Category Archives: News

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With Christmas Tree Delivered, White House to Unveil Holiday Decor Monday

Melania Trump and son Barron joined in a time-honored tradition of receiving the official White House Christmas tree, which will become the showstopper for a president who has vowed to put Christmas back at the center of the winter holidays.

A military quartet played holiday tunes Monday as a horse-drawn wagon carried the 19 1/2-foot (5.9-meter) Balsam fir from Wisconsin up the White House driveway.

The first lady, wearing a red turtleneck and a coat draped over her shoulders, and 11-year-old Barron, in a dark suit coat, white shirt and dark slacks, circled the tree and then visited with growers Jim and Diane Chapman. The Chapmans own a Wisconsin Christmas tree farm and won an annual contest sponsored by the National Christmas Tree Association.

“This is a beautiful tree. Thank you so much. We will decorate it very nicely,” the first lady told the Chapmans and other family members. “I hope you can come and visit with us.”

The White House grounds superintendent and the chief usher, who oversees the residence, picked out the tree during a September scouting trip.

After Mrs. Trump and Barron gave their symbolic approval, the tree was carefully carted off to the Blue Room where, after a slight trim and the removal of a monstrous chandelier, it will take center stage.

President Donald Trump has been eagerly waiting to celebrate a Trump Christmas at the White House. During last year’s presidential campaign, he railed against the habit of saying “Happy holidays” instead of “Merry Christmas,” characterizing it as a “chipping away at Christianity.”

“And we’re not going to let that happen anymore, folks. I’ll tell you,” the then-candidate said at a March 2016 news conference in Florida. “A lot of times I’ll say at the rallies around Christmastime we’re going to start saying ‘Merry Christmas’ again. You know, they don’t say it anymore. The department stores don’t put it up. We’re going to start saying it again.”

Invitations to dozens of holiday parties hosted by the Trumps are going out. The subject line of one emailed invite references a White House “Christmas reception” while the language of the invitation itself refers to a “holiday reception.”

The tree for the Blue Room usually arrives the day after Thanksgiving, but it was delivered early this year to accommodate the Trumps, who are spending the holiday at their Mar-a-Lago estate in Palm Beach, Florida.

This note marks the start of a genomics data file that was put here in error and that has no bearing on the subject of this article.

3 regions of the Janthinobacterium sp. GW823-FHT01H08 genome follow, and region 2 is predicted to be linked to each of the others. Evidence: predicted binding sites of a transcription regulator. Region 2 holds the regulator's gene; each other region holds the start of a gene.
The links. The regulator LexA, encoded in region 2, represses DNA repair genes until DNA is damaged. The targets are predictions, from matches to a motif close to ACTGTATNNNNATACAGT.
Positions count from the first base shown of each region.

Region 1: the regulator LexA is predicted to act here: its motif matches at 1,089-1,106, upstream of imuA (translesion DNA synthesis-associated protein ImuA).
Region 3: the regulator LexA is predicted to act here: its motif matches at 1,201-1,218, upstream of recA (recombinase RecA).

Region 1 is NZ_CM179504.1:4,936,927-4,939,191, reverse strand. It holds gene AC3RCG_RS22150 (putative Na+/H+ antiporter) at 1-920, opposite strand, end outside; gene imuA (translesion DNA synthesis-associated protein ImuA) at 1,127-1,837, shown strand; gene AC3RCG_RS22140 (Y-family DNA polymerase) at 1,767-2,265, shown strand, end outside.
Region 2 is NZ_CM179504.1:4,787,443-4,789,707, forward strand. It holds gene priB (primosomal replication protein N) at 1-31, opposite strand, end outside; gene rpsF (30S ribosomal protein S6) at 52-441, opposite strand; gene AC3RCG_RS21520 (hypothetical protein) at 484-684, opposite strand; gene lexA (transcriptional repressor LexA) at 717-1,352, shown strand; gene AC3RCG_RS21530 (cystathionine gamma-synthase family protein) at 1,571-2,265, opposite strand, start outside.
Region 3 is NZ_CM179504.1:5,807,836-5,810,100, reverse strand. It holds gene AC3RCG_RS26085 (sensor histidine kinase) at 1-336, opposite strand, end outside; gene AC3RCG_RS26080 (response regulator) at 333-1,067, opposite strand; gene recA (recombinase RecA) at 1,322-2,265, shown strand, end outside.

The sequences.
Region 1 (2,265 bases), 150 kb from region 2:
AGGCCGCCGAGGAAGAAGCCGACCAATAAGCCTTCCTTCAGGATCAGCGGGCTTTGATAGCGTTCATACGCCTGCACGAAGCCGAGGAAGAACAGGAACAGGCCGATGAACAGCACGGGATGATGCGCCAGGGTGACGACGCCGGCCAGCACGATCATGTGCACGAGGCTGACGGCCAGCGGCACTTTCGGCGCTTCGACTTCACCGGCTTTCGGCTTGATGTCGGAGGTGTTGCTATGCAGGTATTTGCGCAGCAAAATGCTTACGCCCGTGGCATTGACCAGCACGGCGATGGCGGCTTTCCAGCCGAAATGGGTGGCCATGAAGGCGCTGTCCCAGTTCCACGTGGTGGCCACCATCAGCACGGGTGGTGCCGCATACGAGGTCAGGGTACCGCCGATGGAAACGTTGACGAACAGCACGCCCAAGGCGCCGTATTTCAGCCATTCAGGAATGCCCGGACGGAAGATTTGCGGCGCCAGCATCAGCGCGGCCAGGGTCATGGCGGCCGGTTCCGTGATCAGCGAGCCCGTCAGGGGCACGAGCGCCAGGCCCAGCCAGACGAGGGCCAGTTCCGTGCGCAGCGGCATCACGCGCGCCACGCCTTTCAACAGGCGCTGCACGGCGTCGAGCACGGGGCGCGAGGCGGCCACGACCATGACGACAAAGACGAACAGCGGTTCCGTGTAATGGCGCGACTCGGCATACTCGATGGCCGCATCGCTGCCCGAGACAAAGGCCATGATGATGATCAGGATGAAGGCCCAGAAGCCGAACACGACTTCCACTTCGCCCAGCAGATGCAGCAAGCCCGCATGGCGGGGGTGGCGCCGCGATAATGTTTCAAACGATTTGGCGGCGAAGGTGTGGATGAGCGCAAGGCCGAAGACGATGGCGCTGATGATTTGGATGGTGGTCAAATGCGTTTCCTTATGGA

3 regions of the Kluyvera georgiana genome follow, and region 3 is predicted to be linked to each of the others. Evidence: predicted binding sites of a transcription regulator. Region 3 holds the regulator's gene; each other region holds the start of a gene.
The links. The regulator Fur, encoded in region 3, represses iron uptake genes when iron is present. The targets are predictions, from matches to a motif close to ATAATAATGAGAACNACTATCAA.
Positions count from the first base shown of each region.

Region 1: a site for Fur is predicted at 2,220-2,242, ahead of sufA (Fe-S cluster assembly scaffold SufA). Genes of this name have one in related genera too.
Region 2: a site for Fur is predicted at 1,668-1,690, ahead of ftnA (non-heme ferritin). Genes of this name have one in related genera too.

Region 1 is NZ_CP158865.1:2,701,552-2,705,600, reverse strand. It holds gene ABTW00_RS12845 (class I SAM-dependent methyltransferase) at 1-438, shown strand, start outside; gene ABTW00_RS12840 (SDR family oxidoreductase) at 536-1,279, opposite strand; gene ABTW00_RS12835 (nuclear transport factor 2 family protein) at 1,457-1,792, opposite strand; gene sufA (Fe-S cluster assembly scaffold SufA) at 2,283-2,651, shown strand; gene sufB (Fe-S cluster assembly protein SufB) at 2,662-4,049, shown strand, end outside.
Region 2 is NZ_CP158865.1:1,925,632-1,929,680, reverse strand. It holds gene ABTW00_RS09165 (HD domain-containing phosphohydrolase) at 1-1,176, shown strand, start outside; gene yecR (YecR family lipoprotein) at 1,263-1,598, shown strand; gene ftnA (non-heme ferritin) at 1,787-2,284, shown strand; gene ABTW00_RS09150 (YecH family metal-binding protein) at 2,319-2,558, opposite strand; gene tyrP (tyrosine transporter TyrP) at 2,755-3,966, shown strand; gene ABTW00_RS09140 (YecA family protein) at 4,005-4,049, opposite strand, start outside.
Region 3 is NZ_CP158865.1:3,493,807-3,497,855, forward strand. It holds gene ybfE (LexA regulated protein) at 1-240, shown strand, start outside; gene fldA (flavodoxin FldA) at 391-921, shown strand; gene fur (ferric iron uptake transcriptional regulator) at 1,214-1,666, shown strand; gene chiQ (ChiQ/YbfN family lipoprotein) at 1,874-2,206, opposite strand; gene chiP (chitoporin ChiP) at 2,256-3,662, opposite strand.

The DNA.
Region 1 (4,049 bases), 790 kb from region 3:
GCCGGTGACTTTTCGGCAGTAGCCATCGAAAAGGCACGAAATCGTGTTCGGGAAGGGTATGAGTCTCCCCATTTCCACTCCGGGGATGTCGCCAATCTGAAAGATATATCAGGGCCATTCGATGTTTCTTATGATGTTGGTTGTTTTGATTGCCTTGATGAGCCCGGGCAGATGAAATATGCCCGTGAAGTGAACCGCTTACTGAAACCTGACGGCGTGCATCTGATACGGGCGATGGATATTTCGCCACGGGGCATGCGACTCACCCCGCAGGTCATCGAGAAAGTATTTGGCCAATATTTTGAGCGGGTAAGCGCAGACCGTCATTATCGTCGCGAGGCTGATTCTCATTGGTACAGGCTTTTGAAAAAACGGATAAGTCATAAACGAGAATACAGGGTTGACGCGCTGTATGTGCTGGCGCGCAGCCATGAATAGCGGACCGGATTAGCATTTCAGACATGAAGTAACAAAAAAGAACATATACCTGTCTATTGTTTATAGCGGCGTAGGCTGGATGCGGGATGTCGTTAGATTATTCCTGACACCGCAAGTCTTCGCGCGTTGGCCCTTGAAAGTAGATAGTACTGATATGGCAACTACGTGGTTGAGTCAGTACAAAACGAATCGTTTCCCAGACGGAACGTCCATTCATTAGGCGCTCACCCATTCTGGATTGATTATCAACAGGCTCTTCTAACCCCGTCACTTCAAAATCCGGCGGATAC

While the Trumps are away, a small army of volunteer decorators and florists from around the country will descend on the White House on Friday and spend the holiday weekend transforming the 132-room mansion for Christmas, complete with a tree in every public room.

The White House kitchens will go into overdrive preparing all the food and cakes, cookies and pies that are typically served at the parties, along with the gingerbread White House — which, for health reasons, is never eaten. In recent years, cookies in the image of former President Barack Obama’s dogs Bo and Sunny were always among the first items to be slipped into purses for the trip home.

Trump does not have a pet.

The White House plans to unveil the holiday decor Monday, and the first lady will also welcome children and students from Joint Base Andrews for a holiday arts and crafts event. The president plans to light the National Christmas Tree on the Ellipse on Thursday.

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FCC Chairman Sets Out to Repeal ‘Net Neutrality’ Rules

Federal Communications Commission Chairman Ajit Pai on Tuesday followed through on his pledge to repeal 2015 regulations designed to ensure that internet service providers treat all online content and apps equally, setting up a showdown with consumer groups and internet companies who fear the move will stifle competition and innovation.

The current rules, known as net neutrality, impose utility-style regulation on ISPs such as Comcast, AT&T and Verizon to prevent them from favoring their own digital services over those of their rivals.

Pai said that he believes the net neutrality rules adopted during the Obama administration discourage the ISPs from making investments in their network that would provide even better and faster online access.

“Under my proposal, the federal government will stop micromanaging the internet,” Pai said in a statement.

Pai distributed his alternative plan to other FCC commissioners Tuesday in preparation for a Dec. 14 vote on the proposal. He promised to release his entire proposal Wednesday.

The attempt to repeal net neutrality has triggered protests from consumer groups and internet companies. More than 22 million comments have been filed with the FCC about whether net neutrality should be rolled back.

The Internet Association, a group whose members include major internet companies such as Google and Amazon, vowed to continue to fight to keep the current net neutrality rules intact.

“Consumers have little choice in their ISP, and service providers should not be allowed to use this gatekeeper position at the point of connection to discriminate against websites and apps,” the group’s CEO Michael Beckerman said in a Tuesday statement.